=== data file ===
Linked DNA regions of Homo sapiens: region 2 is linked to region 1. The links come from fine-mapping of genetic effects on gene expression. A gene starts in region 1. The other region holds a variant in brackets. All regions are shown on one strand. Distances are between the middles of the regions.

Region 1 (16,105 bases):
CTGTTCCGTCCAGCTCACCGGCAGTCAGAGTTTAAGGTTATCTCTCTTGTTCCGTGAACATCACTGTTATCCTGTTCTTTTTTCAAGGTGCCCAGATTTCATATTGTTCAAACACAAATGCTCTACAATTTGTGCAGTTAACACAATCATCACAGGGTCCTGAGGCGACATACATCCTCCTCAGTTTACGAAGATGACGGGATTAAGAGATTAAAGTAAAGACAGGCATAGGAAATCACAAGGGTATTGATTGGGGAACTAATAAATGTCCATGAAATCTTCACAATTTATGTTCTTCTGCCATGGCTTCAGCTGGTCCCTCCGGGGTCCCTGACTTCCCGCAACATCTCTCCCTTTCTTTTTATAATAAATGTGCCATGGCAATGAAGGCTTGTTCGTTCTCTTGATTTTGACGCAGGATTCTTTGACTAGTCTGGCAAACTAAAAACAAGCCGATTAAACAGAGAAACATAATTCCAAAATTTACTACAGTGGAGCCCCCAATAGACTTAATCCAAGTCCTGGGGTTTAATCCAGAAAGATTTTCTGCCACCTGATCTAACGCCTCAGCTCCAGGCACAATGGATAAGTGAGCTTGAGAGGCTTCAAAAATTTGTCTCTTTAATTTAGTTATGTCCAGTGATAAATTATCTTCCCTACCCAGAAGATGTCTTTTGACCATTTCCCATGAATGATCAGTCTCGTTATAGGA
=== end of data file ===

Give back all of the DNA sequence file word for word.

Linked DNA regions of Homo sapiens: region 2 is linked to region 1. The links come from fine-mapping of genetic effects on gene expression. A gene starts in region 1. The other region holds a variant in brackets. All regions are shown on one strand. Distances are between the middles of the regions.

Region 1 (16,105 bases):
CTGTTCCGTCCAGCTCACCGGCAGTCAGAGTTTAAGGTTATCTCTCTTGTTCCGTGAACATCACTGTTATCCTGTTCTTTTTTCAAGGTGCCCAGATTTCATATTGTTCAAACACAAATGCTCTACAATTTGTGCAGTTAACACAATCATCACAGGGTCCTGAGGCGACATACATCCTCCTCAGTTTACGAAGATGACGGGATTAAGAGATTAAAGTAAAGACAGGCATAGGAAATCACAAGGGTATTGATTGGGGAACTAATAAATGTCCATGAAATCTTCACAATTTATGTTCTTCTGCCATGGCTTCAGCTGGTCCCTCCGGGGTCCCTGACTTCCCGCAACATCTCTCCCTTTCTTTTTATAATAAATGTGCCATGGCAATGAAGGCTTGTTCGTTCTCTTGATTTTGACGCAGGATTCTTTGACTAGTCTGGCAAACTAAAAACAAGCCGATTAAACAGAGAAACATAATTCCAAAATTTACTACAGTGGAGCCCCCAATAGACTTAATCCAAGTCCTGGGGTTTAATCCAGAAAGATTTTCTGCCACCTGATCTAACGCCTCAGCTCCAGGCACAATGGATAAGTGAGCTTGAGAGGCTTCAAAAATTTGTCTCTTTAATTTAGTTATGTCCAGTGATAAATTATCTTCCCTACCCAGAAGATGTCTTTTGACCATTTCCCATGAATGATCAGTCTCGTTATAGGA